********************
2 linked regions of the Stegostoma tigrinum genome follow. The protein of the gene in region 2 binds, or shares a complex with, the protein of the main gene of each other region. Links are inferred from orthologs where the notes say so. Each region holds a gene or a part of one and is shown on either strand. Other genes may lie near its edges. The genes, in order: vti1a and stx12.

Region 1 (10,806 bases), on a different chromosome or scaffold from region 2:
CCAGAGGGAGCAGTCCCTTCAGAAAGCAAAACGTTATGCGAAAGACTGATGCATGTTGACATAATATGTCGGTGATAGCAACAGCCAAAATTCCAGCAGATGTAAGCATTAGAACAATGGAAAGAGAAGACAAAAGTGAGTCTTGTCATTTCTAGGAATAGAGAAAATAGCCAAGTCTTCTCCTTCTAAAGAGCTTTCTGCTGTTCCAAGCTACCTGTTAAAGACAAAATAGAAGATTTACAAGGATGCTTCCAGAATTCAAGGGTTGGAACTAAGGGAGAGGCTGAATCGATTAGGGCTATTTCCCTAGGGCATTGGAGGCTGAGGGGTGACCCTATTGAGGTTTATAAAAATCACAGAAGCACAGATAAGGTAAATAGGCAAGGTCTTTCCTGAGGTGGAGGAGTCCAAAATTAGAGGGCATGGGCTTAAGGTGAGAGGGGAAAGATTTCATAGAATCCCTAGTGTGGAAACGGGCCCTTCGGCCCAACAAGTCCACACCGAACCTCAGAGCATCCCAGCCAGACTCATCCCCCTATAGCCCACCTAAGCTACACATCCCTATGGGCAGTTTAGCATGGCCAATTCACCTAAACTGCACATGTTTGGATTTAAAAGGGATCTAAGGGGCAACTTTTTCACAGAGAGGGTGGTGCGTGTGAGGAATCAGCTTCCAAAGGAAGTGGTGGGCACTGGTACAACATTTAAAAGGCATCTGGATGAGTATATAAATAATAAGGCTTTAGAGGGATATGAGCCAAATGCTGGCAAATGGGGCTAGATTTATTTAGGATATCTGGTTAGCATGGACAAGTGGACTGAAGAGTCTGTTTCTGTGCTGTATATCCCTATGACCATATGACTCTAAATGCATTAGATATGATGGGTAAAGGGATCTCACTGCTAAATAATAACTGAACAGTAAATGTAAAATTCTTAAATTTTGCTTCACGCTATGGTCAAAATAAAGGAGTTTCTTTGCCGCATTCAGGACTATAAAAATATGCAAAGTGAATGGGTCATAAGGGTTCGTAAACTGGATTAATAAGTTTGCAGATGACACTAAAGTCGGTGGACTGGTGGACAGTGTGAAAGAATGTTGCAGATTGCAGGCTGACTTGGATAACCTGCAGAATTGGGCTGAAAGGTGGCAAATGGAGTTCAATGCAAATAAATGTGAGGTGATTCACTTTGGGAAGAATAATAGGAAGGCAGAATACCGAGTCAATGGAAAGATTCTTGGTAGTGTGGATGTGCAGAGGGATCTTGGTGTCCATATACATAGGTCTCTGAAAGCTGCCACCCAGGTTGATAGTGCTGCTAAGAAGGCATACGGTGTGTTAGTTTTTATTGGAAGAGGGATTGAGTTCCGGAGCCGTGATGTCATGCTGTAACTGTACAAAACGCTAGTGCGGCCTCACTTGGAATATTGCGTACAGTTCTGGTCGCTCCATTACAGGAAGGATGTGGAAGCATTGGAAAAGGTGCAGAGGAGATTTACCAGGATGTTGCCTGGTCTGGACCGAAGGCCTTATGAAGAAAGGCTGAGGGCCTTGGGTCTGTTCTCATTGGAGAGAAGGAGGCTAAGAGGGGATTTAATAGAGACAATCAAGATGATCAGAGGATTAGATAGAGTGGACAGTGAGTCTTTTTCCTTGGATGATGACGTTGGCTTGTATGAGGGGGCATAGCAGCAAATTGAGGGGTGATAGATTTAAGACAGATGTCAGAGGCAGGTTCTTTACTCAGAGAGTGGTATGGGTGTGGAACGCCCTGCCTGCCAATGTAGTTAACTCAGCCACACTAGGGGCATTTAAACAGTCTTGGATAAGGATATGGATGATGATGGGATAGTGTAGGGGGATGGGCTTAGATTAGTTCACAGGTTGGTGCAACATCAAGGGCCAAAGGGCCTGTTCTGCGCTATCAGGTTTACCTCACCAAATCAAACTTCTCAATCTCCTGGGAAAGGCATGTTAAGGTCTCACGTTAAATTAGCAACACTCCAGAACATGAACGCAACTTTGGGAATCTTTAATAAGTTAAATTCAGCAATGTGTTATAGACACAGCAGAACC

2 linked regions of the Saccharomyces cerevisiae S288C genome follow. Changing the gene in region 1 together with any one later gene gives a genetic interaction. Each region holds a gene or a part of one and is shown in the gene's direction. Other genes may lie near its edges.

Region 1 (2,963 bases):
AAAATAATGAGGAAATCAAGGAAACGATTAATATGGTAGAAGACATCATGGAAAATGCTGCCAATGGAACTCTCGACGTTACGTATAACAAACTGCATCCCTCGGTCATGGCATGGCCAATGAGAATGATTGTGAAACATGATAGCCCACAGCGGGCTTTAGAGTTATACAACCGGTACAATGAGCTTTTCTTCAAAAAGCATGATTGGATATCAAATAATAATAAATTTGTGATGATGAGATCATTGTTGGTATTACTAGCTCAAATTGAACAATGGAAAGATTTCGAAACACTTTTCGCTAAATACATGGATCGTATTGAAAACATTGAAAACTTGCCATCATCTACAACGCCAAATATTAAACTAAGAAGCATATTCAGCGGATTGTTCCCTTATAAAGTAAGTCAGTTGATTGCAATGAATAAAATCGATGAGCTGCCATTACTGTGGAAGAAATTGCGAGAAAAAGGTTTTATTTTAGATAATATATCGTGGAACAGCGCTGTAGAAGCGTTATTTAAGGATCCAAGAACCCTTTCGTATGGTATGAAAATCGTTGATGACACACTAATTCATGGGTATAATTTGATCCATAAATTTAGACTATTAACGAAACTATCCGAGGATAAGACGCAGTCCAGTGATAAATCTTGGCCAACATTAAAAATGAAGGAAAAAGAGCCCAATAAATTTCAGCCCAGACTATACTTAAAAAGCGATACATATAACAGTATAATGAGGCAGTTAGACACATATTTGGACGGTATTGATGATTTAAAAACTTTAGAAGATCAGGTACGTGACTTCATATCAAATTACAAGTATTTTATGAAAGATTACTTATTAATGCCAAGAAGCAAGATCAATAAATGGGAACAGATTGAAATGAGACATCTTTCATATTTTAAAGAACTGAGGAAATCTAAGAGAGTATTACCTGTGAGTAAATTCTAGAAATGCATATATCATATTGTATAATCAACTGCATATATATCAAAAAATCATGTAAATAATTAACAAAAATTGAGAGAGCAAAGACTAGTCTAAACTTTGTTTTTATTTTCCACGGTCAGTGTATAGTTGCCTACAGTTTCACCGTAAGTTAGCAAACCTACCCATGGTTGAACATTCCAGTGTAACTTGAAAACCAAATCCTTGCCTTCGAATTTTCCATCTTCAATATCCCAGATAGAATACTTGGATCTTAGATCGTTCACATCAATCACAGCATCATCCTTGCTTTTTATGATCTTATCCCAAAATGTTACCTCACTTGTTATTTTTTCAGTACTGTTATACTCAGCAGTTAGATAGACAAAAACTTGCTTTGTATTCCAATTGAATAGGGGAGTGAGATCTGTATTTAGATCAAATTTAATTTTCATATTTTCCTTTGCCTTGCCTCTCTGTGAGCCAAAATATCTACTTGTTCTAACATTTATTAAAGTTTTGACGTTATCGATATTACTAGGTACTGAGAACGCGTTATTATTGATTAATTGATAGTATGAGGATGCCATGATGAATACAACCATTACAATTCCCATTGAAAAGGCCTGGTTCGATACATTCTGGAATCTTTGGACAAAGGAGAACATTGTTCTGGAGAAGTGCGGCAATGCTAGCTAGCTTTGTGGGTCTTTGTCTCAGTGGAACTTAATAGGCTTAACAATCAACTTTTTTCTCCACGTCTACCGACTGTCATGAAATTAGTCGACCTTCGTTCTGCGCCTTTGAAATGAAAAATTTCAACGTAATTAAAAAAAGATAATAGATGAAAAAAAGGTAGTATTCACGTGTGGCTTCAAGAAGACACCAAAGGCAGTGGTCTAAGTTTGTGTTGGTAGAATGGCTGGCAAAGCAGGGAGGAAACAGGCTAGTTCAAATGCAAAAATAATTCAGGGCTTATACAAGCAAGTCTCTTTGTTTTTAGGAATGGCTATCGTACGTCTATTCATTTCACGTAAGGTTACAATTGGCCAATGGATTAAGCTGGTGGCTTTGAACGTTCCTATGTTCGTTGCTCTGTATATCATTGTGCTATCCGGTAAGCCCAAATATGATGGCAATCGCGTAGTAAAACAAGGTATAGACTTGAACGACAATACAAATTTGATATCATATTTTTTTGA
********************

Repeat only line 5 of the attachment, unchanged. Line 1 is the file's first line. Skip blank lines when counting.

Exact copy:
Region 1 (2,963 bases):